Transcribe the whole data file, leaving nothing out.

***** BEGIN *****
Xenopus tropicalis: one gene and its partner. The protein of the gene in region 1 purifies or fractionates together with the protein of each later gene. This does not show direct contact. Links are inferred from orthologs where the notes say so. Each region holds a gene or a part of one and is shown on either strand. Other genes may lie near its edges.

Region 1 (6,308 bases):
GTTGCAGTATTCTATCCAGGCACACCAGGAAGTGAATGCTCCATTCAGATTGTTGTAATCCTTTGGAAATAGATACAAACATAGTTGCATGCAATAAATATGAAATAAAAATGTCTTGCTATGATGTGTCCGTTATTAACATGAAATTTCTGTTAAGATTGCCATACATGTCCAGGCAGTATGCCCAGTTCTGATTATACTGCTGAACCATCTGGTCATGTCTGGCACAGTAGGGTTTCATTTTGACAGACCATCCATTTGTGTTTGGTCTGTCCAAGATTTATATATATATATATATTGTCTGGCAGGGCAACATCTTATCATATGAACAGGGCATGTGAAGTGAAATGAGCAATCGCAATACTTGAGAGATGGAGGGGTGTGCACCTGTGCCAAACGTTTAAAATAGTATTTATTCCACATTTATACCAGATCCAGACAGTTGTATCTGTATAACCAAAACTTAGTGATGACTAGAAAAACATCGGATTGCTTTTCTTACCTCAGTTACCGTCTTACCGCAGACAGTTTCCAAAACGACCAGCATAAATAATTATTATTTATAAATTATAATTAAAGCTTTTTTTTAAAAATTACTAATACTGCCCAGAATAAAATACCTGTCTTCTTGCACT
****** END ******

Xenopus tropicalis: one gene and its partner. The protein of the gene in region 1 purifies or fractionates together with the protein of each later gene. This does not show direct contact. Links are inferred from orthologs where the notes say so. Each region holds a gene or a part of one and is shown on either strand. Other genes may lie near its edges.

Region 1 (6,308 bases):
GTTGCAGTATTCTATCCAGGCACACCAGGAAGTGAATGCTCCATTCAGATTGTTGTAATCCTTTGGAAATAGATACAAACATAGTTGCATGCAATAAATATGAAATAAAAATGTCTTGCTATGATGTGTCCGTTATTAACATGAAATTTCTGTTAAGATTGCCATACATGTCCAGGCAGTATGCCCAGTTCTGATTATACTGCTGAACCATCTGGTCATGTCTGGCACAGTAGGGTTTCATTTTGACAGACCATCCATTTGTGTTTGGTCTGTCCAAGATTTATATATATATATATATTGTCTGGCAGGGCAACATCTTATCATATGAACAGGGCATGTGAAGTGAAATGAGCAATCGCAATACTTGAGAGATGGAGGGGTGTGCACCTGTGCCAAACGTTTAAAATAGTATTTATTCCACATTTATACCAGATCCAGACAGTTGTATCTGTATAACCAAAACTTAGTGATGACTAGAAAAACATCGGATTGCTTTTCTTACCTCAGTTACCGTCTTACCGCAGACAGTTTCCAAAACGACCAGCATAAATAATTATTATTTATAAATTATAATTAAAGCTTTTTTTTAAAAATTACTAATACTGCCCAGAATAAAATACCTGTCTTCTTGCACT